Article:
The Maryland House advanced legislation Wednesday to legalize recreational marijuana in the state, if voters approve a constitutional amendment in November.
The House gave preliminary approval to two separate measures. The first would put the matter on the ballot. The second includes steps that would be taken on moving forward if voters approve, though issues relating to licensing and taxation would be taken up by lawmakers next year.
Under the House legislation, recreational marijuana for adults 21 and over would be legal July 1, 2023.
A final House vote could come Friday. The Maryland Senate would still need to approve. A separate bill to legalize recreational cannabis is pending in the Senate that would put a regulatory framework in place sooner and would not require a constitutional amendment.
We're making it easier for you to find stories that matter with our new newsletter — The 4Front. Sign up here and get news that is important for you to your inbox.
Democrats, who control both chambers of the General Assembly, rejected several proposed changes to the legislation sought by Republicans in the House on Wednesday.
One amendment would have only allowed recreational marijuana only in counties where voters approved it, rather than statewide.
Del. Jason Buckel, an Allegany County Republican, said he was concerned western Maryland would end up with too many downsides from legalization, if people from border states pour in to buy marijuana. He said some border communities in other states that have approved recreational marijuana have suffered from negative impacts.
“Our considerations of each individual county are different, and we just ask you to respect that,” Buckel said.
But Del. Luke Clippinger, a Baltimore Democrat who is sponsoring the legislation, said it would require a constitutional amendment later to add a county, if voters changed their minds. He also said enabling counties to opt out would create confusion about the laws in the state.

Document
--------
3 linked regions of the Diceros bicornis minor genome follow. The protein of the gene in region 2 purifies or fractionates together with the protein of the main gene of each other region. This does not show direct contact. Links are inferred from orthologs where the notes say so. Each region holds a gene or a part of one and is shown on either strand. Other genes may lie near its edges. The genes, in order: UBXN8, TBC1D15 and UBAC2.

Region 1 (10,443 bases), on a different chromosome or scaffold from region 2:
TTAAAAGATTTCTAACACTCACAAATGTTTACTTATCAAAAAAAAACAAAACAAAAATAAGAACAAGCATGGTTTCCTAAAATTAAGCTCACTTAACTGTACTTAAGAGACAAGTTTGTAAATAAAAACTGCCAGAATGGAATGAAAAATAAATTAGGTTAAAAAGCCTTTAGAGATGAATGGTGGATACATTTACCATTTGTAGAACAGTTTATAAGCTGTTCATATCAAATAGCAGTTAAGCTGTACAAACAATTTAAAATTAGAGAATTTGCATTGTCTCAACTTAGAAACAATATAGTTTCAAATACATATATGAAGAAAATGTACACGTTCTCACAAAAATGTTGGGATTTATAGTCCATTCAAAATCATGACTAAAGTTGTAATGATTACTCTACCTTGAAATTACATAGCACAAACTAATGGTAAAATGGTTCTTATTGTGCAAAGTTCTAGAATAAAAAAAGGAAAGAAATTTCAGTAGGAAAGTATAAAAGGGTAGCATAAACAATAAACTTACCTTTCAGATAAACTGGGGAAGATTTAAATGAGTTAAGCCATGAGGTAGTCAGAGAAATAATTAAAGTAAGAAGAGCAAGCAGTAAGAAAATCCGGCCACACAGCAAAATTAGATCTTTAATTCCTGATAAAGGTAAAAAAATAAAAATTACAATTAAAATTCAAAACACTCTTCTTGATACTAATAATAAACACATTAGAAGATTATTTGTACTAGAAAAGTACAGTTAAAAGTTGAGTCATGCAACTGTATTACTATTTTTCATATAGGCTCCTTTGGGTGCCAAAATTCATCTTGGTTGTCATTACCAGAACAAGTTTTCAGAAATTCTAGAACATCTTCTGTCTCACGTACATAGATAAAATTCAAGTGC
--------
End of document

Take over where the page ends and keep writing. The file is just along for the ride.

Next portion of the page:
“It puts more people at risk of being incarcerated and that's not what we're trying to do by offering this amendment to the voters,” Clippinger, the House Judiciary Committee chairman, said.
Now, the possession of up to 10 grams of marijuana is a civil violation in Maryland, with a fine of up to $100 for a first offense.
The House legislation would make changes in criminal law and create automatic expungements of past marijuana possession convictions.
The bill would allow Marylanders more than 21 years old to possess up to 1.5 ounces of recreational cannabis without penalty. Possession of over 1.5 ounces of cannabis and up to 2.5 ounces of cannabis would be reduced to a civil offense rather than a misdemeanor.
Possession of more than 2.5 ounces would be a misdemeanor with penalties of up to six months in jail and a fine up to $1,000, also starting Jan. 1.
The legislation also would automatically expunge the conviction of anyone previously found guilty of simple possession of marijuana if it was the only charge in the case. In addition, anyone currently held in a state prison or local jail for a cannabis conviction would be resentenced to end their term of incarceration.
Maryland would be required to develop race- and gender-neutral approaches to addressing the needs of minority and women applicants who seek to participate in the marijuana business. The legislation also creates a fund to help small, minority-owned and women-owned businesses entering the industry.
Currently, 18 states, along with the District of Columbia, have fully legalized marijuana. There also are 37 states, including Maryland, that have legalized medical marijuana.